Sexual Ethics

By Priest, Jim L. | THE JOURNAL RECORD, October 9, 1998 | Go to article overview

Sexual Ethics


Priest, Jim L., THE JOURNAL RECORD


I am involved in a lot of sexual harassment. Well, let me re- phrase that. As an attorney who practices in the field of employment law, I see a lot of sexual harassment cases.

I have represented accused harassers and companies who employed them. They are stunned by the sexual harassment lawsuit when it hits. They react strongly to the accusations. They want an aggressive defense mounted without regard to expense.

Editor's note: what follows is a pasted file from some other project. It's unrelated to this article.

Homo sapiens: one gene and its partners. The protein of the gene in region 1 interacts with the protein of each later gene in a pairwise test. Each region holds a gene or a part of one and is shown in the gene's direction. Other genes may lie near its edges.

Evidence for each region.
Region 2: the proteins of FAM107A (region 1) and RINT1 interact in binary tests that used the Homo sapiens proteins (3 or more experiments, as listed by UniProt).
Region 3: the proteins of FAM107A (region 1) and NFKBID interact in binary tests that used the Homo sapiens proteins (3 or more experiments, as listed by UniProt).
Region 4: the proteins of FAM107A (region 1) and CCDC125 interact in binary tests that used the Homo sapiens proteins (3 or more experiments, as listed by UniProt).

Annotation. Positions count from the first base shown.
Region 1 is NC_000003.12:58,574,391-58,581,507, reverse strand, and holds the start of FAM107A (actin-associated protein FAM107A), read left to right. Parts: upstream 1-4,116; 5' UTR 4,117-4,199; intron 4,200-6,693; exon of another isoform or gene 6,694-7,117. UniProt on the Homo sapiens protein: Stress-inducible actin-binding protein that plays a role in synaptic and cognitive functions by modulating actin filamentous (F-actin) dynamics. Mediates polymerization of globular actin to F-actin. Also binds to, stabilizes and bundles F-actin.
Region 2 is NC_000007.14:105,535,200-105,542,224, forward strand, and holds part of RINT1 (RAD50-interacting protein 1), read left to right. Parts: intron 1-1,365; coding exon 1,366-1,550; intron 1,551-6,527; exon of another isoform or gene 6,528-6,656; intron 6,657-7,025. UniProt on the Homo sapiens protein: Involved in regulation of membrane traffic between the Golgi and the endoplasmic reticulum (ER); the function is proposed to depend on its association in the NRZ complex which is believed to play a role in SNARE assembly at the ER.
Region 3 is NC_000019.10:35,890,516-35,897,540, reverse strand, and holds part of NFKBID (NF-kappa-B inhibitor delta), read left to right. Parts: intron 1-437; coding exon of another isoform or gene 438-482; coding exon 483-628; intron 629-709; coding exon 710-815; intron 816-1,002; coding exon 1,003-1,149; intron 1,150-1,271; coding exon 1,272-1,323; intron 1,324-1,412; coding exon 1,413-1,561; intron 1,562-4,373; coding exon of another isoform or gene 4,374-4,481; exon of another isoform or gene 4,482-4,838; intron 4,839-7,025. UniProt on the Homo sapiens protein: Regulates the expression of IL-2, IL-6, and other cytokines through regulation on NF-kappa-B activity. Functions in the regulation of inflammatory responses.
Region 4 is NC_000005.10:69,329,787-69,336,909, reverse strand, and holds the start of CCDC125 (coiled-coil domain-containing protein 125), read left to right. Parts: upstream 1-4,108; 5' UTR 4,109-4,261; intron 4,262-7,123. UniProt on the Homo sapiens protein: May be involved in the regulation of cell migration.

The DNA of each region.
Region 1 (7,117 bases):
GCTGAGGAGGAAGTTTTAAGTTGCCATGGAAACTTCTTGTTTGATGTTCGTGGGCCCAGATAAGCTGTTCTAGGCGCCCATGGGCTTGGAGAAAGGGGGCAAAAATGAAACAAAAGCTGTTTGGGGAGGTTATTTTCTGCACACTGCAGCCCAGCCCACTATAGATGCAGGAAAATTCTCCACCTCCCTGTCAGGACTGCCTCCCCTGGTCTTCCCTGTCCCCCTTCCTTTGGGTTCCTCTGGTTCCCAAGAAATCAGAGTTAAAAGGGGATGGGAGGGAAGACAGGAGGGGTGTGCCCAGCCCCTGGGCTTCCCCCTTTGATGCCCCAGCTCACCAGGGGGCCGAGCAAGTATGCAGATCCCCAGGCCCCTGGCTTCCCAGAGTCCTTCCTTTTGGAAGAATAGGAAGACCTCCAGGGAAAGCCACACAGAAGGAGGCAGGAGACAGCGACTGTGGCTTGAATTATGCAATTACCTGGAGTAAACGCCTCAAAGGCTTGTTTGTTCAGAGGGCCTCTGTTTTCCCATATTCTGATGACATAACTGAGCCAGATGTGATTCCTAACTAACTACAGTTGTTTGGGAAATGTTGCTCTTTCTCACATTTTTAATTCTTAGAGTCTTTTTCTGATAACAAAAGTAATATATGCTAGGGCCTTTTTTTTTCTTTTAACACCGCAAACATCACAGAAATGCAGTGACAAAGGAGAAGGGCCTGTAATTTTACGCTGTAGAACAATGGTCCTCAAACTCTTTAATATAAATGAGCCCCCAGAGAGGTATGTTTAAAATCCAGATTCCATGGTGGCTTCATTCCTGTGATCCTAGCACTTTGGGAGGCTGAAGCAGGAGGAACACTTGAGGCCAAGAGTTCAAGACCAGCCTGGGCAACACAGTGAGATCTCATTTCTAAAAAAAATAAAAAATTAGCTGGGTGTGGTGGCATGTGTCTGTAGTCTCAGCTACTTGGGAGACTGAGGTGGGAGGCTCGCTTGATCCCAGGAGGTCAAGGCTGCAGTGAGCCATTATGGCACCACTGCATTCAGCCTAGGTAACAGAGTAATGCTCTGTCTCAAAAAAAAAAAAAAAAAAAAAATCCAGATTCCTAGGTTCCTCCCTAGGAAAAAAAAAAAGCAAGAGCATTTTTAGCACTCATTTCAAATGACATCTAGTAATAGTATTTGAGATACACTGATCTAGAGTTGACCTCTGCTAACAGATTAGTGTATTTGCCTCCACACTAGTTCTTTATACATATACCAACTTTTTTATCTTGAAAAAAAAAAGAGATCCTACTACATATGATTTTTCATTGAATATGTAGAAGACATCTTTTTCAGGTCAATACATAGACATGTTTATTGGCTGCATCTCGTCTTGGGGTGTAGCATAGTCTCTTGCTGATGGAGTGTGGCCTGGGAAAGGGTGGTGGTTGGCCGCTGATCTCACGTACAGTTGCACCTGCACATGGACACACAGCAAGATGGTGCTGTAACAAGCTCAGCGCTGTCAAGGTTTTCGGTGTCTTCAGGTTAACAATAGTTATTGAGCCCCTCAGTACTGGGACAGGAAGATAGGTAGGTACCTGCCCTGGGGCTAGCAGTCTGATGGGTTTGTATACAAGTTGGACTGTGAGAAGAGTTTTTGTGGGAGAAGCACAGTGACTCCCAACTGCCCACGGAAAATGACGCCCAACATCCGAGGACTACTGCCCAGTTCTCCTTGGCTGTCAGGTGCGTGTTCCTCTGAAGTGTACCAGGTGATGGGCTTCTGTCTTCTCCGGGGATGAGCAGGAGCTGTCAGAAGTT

Sometimes such vigor is warranted because the allegations are a bogus attempt at financial extortion. But other times it is money ill spent as the truth eventually leaks out and everyone discovers the supposedly innocent accused is not so lily white. I also have represented women who have been harassed. Sometimes they were raped. Other times they were fondled. Many times they are subjected to "body brushing" in a cramped copy room or leering, joking comments or other "subtle" forms of harassment. Sometimes they quit. Other times they file suit. All have one thing in common: They are never the same again. Automatically liable At its heart, sexual harassment is an ethical issue and how organizations deal with harassment carries ethical implications. Harassment undercuts the value and worth of each individual and destroys self-esteem. It creates informal and unprincipled hierarchies. The one who harasses is stronger than the one being harassed and therefore gains control. Sexual harassment is akin to criminal rape because it is more about power than it is about sex. Organizations who wish to maintain an ethical environment must be vigilant in the war against harassment. And now companies have even more motivation to deal strongly with harassment. Two recent decisions of the U.S. Supreme Court make it absolutely imperative that all organizations take a proactive approach in the area of sexual harassment. Ellerth vs. Burlington Northern and Farragher vs. City of Boca Rotan both stand for the proposition that employers must take the initiative in stamping out harassment in the workplace. If a supervisor of a worker engages in harassment that affects a "tangible job benefit," the court said the company will be automatically liable. So if Foreman Frank tells Worker Wanda that her next raise is contingent on her going to bed with him, Frank's company will be in the soup. If Frank harasses Wanda but doesn't condition her "benefits" on giving in to his sexual demands, the company may still be liable. In order to win this kind of lawsuit, the Supreme Court said a company must show it took steps to reduce and eliminate harassment; most likely this will include a policy and a viable complaint procedure. The company also must show the harassed individual unreasonably failed to take advantage of the complaint procedure. In most cases that's a tall order.

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